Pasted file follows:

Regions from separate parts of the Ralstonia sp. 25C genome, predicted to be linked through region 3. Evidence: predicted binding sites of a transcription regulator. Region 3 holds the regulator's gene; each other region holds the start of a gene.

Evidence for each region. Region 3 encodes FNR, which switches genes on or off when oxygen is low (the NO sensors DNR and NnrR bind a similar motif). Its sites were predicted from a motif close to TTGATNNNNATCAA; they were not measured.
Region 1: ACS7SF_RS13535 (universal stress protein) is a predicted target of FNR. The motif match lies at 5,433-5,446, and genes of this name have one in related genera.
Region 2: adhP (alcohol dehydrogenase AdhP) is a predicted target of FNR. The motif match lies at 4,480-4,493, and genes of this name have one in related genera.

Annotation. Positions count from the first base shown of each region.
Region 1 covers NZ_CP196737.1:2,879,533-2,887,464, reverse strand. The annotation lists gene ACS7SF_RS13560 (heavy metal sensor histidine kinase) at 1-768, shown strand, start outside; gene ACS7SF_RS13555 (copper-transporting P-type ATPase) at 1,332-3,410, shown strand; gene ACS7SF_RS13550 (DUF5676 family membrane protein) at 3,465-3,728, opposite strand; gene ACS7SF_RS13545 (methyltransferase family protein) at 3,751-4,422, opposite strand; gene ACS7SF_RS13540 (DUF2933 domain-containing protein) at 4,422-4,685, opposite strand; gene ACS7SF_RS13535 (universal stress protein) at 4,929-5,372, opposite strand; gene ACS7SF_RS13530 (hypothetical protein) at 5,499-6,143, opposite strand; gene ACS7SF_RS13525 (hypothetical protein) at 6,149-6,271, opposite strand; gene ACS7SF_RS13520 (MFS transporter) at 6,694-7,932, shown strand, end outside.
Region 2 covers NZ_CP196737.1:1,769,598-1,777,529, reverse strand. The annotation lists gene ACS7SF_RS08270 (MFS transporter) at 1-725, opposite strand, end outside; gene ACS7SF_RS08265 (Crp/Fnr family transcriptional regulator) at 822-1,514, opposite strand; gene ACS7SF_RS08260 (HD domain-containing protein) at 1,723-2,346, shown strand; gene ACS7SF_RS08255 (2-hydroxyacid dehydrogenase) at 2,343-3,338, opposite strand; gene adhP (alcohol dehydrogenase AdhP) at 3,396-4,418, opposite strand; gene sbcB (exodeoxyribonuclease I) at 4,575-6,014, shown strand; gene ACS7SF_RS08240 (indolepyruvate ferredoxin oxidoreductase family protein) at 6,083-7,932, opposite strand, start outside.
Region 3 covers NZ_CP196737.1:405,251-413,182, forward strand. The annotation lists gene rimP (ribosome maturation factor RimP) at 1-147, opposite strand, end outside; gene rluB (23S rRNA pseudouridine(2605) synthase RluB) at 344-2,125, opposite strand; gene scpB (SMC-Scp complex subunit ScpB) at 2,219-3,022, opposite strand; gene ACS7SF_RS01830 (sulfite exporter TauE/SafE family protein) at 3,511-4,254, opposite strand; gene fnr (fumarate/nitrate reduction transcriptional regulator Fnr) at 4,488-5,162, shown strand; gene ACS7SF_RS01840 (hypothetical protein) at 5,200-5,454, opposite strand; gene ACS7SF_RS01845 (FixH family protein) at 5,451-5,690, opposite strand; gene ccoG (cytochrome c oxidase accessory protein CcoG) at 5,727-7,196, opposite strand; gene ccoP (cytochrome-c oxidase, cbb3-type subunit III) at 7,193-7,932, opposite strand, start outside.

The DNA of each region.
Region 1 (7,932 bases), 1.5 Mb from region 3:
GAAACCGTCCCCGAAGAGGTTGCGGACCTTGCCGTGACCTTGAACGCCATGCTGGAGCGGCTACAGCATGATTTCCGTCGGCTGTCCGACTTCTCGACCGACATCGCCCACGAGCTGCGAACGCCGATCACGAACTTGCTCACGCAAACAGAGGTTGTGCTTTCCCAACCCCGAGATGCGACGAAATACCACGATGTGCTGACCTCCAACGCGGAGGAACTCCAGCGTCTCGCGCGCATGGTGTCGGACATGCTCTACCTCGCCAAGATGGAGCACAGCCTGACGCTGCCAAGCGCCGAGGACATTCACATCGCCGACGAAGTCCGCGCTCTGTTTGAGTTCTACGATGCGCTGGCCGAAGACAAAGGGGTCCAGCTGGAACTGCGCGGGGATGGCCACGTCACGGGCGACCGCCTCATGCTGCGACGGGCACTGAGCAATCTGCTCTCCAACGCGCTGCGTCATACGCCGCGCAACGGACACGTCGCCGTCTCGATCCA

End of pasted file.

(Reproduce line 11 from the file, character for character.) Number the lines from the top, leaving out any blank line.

GAAACCGTCCCCGAAGAGGTTGCGGACCTTGCCGTGACCTTGAACGCCATGCTGGAGCGGCTACAGCATGATTTCCGTCGGCTGTCCGACTTCTCGACCGACATCGCCCACGAGCTGCGAACGCCGATCACGAACTTGCTCACGCAAACAGAGGTTGTGCTTTCCCAACCCCGAGATGCGACGAAATACCACGATGTGCTGACCTCCAACGCGGAGGAACTCCAGCGTCTCGCGCGCATGGTGTCGGACATGCTCTACCTCGCCAAGATGGAGCACAGCCTGACGCTGCCAAGCGCCGAGGACATTCACATCGCCGACGAAGTCCGCGCTCTGTTTGAGTTCTACGATGCGCTGGCCGAAGACAAAGGGGTCCAGCTGGAACTGCGCGGGGATGGCCACGTCACGGGCGACCGCCTCATGCTGCGACGGGCACTGAGCAATCTGCTCTCCAACGCGCTGCGTCATACGCCGCGCAACGGACACGTCGCCGTCTCGATCCA